Back when I was a kid, we used to denounce people who used code words for Jews. Rootless cosmopolitans was the classic. The modern variants were “pushy,” “aggressive,” and “New Yorkish.” It was antisemitism cloaked in euphemism.
Lately I’ve noticed where Jewish writers can’t talk openly about the Israel lobby, but resort to a similar sort of code. Yesterday in the New York Times, David Brooks…
spoke of an emerging political realignment that will transform the categories of right and left. On one side are populist nationalists, he said, whose foreign policy goals are “realist.” On the other are “elitists”: “progressive globalists” whose foreign policy is “multilateral interventionist.”
This is code. Brooks’s political radar is as usual keen, but he obviously has in mind Walt and Mearsheimer, the two realists who have made an explosive critique of the Israel lobby. When the realists analyze our foreign policy, from Fukuyama to Brzezinski to Walt, they talk about Israel/Palestine, and the separation of American interest from Israel’s. Brooks should deal with this argument openly, and engage the question. What he’s done here seems intellectually dishonest.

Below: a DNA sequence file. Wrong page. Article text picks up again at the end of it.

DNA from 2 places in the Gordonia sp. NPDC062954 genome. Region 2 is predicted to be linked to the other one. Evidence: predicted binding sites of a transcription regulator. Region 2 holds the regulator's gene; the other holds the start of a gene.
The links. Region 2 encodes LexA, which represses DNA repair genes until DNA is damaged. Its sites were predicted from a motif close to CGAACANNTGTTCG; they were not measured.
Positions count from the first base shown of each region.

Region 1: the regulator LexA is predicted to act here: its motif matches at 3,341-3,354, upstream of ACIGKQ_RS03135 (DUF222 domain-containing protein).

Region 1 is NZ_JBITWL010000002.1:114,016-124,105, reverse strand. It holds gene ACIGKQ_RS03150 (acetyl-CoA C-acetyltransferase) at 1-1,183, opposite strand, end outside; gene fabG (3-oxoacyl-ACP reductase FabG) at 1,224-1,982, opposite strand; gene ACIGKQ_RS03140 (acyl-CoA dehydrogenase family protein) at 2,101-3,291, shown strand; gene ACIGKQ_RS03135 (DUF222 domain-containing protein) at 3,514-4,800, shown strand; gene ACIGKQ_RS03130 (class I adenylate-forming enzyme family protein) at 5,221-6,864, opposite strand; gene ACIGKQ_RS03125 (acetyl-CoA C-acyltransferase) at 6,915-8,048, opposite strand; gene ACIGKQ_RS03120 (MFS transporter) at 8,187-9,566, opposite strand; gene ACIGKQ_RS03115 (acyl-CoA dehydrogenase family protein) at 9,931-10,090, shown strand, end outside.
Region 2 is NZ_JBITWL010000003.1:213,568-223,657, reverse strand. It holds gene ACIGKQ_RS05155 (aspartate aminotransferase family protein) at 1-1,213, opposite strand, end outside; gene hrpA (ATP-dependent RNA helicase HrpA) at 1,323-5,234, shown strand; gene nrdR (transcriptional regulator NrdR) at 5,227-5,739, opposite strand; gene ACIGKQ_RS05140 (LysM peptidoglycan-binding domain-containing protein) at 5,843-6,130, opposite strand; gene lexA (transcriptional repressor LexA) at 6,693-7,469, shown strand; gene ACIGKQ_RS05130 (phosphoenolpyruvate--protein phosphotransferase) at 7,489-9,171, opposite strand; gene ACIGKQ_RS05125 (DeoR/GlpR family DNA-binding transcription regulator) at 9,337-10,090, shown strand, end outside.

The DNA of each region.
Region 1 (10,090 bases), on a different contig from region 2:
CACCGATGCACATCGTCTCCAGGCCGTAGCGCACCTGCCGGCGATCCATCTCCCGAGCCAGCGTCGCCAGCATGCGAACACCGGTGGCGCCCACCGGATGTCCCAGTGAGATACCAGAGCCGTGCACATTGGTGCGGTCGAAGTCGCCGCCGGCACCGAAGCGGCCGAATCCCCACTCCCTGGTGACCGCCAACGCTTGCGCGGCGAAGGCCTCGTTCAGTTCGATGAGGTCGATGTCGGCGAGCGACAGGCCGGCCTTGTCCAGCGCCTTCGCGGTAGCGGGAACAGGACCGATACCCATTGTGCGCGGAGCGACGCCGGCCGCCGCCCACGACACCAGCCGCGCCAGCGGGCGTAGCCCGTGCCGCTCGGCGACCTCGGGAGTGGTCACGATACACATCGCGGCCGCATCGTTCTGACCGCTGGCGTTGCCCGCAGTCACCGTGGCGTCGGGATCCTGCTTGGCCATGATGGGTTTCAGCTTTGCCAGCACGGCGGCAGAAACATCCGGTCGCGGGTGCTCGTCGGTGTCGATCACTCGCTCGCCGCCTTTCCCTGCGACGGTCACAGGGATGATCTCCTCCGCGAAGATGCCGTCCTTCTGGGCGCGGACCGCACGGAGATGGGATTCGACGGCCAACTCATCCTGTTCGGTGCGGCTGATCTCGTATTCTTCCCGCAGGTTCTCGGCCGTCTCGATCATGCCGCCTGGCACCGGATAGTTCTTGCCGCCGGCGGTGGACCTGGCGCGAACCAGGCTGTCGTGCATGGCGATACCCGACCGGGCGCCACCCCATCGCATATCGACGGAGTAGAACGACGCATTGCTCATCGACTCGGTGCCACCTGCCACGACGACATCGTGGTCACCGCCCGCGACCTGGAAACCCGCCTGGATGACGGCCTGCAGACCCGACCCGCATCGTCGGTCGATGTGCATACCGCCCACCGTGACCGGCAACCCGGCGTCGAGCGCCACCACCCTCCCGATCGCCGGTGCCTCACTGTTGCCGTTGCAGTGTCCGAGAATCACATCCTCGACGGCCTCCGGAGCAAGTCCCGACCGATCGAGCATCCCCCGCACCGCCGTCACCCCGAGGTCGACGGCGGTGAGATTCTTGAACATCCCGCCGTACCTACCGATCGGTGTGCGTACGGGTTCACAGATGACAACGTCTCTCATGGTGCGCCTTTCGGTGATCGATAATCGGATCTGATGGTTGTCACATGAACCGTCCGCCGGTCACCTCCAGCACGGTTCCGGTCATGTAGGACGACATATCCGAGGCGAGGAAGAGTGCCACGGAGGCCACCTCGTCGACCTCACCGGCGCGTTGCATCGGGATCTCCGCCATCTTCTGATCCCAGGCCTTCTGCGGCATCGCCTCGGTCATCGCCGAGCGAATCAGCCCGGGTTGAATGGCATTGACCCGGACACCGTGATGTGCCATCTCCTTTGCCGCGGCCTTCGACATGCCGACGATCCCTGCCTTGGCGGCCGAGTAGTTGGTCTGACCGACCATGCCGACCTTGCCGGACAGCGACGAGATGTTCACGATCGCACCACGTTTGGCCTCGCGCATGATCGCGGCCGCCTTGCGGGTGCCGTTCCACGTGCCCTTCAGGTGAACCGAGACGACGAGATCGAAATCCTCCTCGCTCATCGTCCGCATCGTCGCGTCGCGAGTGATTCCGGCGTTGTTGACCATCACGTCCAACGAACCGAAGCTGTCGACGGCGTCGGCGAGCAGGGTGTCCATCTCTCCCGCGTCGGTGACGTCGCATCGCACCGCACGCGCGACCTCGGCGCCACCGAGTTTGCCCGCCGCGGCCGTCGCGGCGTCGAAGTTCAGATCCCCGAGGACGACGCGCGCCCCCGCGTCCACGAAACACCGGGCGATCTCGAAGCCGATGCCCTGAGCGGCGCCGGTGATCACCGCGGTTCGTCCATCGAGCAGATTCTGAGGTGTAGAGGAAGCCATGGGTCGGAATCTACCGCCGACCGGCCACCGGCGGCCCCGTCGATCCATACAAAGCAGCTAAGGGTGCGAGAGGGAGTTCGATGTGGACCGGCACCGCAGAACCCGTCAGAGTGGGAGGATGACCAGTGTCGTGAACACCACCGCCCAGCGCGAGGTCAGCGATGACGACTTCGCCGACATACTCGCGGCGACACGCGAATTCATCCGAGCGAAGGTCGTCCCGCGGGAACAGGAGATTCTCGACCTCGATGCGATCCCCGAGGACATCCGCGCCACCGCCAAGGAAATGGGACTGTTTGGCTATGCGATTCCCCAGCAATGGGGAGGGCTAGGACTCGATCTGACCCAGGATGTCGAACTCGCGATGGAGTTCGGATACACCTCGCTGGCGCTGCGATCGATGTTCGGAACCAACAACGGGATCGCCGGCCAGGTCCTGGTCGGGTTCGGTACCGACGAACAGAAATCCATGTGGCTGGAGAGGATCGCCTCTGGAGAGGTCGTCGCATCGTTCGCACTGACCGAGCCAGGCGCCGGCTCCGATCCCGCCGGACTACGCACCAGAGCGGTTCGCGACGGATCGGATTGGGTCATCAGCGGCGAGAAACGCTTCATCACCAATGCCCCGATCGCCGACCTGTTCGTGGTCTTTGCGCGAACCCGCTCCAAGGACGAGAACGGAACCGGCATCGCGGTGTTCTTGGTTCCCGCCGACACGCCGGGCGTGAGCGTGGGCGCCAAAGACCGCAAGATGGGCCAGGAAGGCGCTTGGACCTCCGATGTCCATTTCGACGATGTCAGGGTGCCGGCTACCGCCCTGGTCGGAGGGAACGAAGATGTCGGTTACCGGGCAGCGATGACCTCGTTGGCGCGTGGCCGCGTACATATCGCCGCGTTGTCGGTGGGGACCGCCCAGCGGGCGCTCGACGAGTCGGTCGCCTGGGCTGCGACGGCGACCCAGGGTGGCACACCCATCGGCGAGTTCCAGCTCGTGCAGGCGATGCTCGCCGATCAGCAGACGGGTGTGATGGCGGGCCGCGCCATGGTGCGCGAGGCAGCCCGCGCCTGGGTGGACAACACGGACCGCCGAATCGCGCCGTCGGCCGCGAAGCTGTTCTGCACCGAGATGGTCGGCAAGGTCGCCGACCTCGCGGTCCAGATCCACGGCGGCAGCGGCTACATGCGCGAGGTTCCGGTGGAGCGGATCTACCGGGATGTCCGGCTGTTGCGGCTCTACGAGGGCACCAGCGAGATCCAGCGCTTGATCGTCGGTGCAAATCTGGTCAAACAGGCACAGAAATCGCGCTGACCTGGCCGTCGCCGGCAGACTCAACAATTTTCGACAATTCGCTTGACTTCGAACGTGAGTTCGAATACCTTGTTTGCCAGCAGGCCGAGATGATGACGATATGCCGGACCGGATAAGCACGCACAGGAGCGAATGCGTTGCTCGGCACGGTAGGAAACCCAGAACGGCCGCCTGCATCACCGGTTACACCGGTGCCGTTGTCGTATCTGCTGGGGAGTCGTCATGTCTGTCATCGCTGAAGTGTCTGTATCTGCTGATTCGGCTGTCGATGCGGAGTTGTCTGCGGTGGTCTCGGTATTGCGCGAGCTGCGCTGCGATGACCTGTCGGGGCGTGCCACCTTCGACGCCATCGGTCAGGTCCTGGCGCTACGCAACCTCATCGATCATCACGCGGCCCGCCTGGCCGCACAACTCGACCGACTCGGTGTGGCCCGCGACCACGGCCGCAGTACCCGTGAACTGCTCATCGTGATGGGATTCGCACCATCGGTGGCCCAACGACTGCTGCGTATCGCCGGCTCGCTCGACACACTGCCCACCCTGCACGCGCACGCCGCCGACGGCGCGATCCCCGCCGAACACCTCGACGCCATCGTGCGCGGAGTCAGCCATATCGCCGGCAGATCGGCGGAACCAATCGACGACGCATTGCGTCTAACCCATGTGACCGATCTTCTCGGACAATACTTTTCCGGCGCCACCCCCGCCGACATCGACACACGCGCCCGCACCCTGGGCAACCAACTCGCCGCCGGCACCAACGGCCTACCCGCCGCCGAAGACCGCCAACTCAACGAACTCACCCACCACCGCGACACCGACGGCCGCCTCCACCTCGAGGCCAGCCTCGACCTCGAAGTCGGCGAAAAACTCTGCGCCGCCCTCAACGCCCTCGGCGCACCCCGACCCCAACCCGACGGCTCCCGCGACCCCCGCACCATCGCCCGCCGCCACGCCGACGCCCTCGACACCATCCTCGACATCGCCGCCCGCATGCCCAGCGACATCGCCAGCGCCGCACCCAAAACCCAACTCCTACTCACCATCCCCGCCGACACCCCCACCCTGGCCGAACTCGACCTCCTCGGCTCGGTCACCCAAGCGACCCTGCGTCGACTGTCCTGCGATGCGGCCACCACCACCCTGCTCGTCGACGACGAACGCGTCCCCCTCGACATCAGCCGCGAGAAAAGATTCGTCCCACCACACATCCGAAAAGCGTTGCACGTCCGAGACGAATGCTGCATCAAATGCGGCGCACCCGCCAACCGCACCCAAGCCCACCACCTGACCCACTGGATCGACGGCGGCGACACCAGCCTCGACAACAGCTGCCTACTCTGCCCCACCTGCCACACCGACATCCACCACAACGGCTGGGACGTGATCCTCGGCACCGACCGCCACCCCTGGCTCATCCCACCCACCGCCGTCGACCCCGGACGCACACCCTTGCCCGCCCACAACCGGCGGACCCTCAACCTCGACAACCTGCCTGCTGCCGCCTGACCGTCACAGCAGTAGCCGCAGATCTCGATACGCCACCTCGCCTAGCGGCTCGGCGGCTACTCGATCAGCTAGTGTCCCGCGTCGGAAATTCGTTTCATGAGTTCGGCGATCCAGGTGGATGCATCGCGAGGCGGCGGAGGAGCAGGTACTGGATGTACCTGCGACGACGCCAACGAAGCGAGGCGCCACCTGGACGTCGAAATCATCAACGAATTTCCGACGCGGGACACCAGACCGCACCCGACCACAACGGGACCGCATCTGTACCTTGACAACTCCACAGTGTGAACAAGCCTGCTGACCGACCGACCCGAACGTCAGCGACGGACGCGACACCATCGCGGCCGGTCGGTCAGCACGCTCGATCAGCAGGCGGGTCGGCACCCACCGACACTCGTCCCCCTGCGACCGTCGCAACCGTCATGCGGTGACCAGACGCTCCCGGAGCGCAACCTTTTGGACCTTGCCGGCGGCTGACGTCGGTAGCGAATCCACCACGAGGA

Brooks’s predecessor, William Safire, was open about Israel’s interests, and his devotion to them. Indeed, such frankness used to be the norm among neoconservatives. Bush aide Elliott Abrams wrote nine years ago that “To many American Jews, [support for Israel] became the essence of their understanding of their own Jewishness.” Now that support for Israel has become acutely politicized—and implicated in the Iraq disaster—you never see that sort of frankness among the neocons. The more power they have, the more nuanced and opaque they have become. Brooks is a journalist. He should be clearing away such mystification, not adding to it.
This goes under the heading of My Jewish Problem, because it is a reflection of my own discomfort as a progressive small-d democrat amid the mainstream Jewish presence in public life—specifically, my tribe’s ascension into the establishment alongside its inability to engage the political questions that arise from that power. I know where the discomfort comes from: persecution, antisemitism, and the Holocaust. But failing to address that presence and power directly, when questions are raised directly, is unbefitting of a democracy. There is a way to discuss this stuff without abandoning Israel or having pogroms in Iowa.